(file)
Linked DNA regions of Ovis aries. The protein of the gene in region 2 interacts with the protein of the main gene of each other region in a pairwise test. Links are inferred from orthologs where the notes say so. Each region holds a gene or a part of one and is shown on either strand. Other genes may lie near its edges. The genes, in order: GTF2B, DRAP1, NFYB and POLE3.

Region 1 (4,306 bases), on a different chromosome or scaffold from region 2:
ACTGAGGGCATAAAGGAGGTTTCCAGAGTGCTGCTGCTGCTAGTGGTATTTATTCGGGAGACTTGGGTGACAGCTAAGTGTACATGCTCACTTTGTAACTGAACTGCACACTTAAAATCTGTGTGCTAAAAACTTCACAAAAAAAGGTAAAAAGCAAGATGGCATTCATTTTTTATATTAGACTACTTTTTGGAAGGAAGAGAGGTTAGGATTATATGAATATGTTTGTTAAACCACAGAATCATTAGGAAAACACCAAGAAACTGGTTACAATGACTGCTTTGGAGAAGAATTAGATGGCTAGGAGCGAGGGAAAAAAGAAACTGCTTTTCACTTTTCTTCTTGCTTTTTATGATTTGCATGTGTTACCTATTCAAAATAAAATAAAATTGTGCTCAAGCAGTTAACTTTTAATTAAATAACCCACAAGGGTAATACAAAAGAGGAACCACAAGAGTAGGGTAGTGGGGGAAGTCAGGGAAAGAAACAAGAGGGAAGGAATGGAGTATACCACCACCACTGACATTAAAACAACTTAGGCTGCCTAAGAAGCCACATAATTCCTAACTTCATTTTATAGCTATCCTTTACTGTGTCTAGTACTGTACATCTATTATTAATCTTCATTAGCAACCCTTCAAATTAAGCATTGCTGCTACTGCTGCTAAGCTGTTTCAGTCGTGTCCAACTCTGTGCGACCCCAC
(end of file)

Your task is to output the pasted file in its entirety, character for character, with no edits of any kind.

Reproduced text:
Linked DNA regions of Ovis aries. The protein of the gene in region 2 interacts with the protein of the main gene of each other region in a pairwise test. Links are inferred from orthologs where the notes say so. Each region holds a gene or a part of one and is shown on either strand. Other genes may lie near its edges. The genes, in order: GTF2B, DRAP1, NFYB and POLE3.

Region 1 (4,306 bases), on a different chromosome or scaffold from region 2:
ACTGAGGGCATAAAGGAGGTTTCCAGAGTGCTGCTGCTGCTAGTGGTATTTATTCGGGAGACTTGGGTGACAGCTAAGTGTACATGCTCACTTTGTAACTGAACTGCACACTTAAAATCTGTGTGCTAAAAACTTCACAAAAAAAGGTAAAAAGCAAGATGGCATTCATTTTTTATATTAGACTACTTTTTGGAAGGAAGAGAGGTTAGGATTATATGAATATGTTTGTTAAACCACAGAATCATTAGGAAAACACCAAGAAACTGGTTACAATGACTGCTTTGGAGAAGAATTAGATGGCTAGGAGCGAGGGAAAAAAGAAACTGCTTTTCACTTTTCTTCTTGCTTTTTATGATTTGCATGTGTTACCTATTCAAAATAAAATAAAATTGTGCTCAAGCAGTTAACTTTTAATTAAATAACCCACAAGGGTAATACAAAAGAGGAACCACAAGAGTAGGGTAGTGGGGGAAGTCAGGGAAAGAAACAAGAGGGAAGGAATGGAGTATACCACCACCACTGACATTAAAACAACTTAGGCTGCCTAAGAAGCCACATAATTCCTAACTTCATTTTATAGCTATCCTTTACTGTGTCTAGTACTGTACATCTATTATTAATCTTCATTAGCAACCCTTCAAATTAAGCATTGCTGCTACTGCTGCTAAGCTGTTTCAGTCGTGTCCAACTCTGTGCGACCCCAC